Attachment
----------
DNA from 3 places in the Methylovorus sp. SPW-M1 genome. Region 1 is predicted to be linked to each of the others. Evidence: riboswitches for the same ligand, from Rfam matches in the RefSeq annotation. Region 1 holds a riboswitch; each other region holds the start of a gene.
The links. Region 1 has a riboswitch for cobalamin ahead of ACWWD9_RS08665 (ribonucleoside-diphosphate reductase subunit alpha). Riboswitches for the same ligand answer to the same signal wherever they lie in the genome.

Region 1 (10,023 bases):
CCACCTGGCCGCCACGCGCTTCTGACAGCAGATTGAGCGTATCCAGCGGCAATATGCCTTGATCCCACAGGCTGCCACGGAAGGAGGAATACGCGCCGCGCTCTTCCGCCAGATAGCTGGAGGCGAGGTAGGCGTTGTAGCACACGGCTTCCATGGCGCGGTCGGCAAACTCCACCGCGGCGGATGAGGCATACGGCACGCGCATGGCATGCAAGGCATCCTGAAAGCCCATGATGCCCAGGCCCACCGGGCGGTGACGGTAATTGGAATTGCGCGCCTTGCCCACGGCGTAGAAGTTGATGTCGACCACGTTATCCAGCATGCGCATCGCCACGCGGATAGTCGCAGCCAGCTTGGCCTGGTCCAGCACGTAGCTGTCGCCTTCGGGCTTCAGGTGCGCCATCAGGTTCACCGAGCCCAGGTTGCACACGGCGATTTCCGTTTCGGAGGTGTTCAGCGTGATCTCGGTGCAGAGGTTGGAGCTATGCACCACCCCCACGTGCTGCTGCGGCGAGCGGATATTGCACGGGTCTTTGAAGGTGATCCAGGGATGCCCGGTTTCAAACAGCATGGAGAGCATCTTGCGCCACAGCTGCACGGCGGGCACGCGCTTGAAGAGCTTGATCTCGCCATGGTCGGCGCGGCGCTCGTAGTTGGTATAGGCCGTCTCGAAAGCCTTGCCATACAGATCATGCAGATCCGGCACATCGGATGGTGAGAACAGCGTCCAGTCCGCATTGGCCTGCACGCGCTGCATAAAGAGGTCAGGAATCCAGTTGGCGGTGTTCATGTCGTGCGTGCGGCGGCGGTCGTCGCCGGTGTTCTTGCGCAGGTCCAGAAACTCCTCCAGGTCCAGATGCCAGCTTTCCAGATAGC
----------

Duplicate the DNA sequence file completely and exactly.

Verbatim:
DNA from 3 places in the Methylovorus sp. SPW-M1 genome. Region 1 is predicted to be linked to each of the others. Evidence: riboswitches for the same ligand, from Rfam matches in the RefSeq annotation. Region 1 holds a riboswitch; each other region holds the start of a gene.
The links. Region 1 has a riboswitch for cobalamin ahead of ACWWD9_RS08665 (ribonucleoside-diphosphate reductase subunit alpha). Riboswitches for the same ligand answer to the same signal wherever they lie in the genome.

Region 1 (10,023 bases):
CCACCTGGCCGCCACGCGCTTCTGACAGCAGATTGAGCGTATCCAGCGGCAATATGCCTTGATCCCACAGGCTGCCACGGAAGGAGGAATACGCGCCGCGCTCTTCCGCCAGATAGCTGGAGGCGAGGTAGGCGTTGTAGCACACGGCTTCCATGGCGCGGTCGGCAAACTCCACCGCGGCGGATGAGGCATACGGCACGCGCATGGCATGCAAGGCATCCTGAAAGCCCATGATGCCCAGGCCCACCGGGCGGTGACGGTAATTGGAATTGCGCGCCTTGCCCACGGCGTAGAAGTTGATGTCGACCACGTTATCCAGCATGCGCATCGCCACGCGGATAGTCGCAGCCAGCTTGGCCTGGTCCAGCACGTAGCTGTCGCCTTCGGGCTTCAGGTGCGCCATCAGGTTCACCGAGCCCAGGTTGCACACGGCGATTTCCGTTTCGGAGGTGTTCAGCGTGATCTCGGTGCAGAGGTTGGAGCTATGCACCACCCCCACGTGCTGCTGCGGCGAGCGGATATTGCACGGGTCTTTGAAGGTGATCCAGGGATGCCCGGTTTCAAACAGCATGGAGAGCATCTTGCGCCACAGCTGCACGGCGGGCACGCGCTTGAAGAGCTTGATCTCGCCATGGTCGGCGCGGCGCTCGTAGTTGGTATAGGCCGTCTCGAAAGCCTTGCCATACAGATCATGCAGATCCGGCACATCGGATGGTGAGAACAGCGTCCAGTCCGCATTGGCCTGCACGCGCTGCATAAAGAGGTCAGGAATCCAGTTGGCGGTGTTCATGTCGTGCGTGCGGCGGCGGTCGTCGCCGGTGTTCTTGCGCAGGTCCAGAAACTCCTCCAGGTCCAGATGCCAGCTTTCCAGATAGC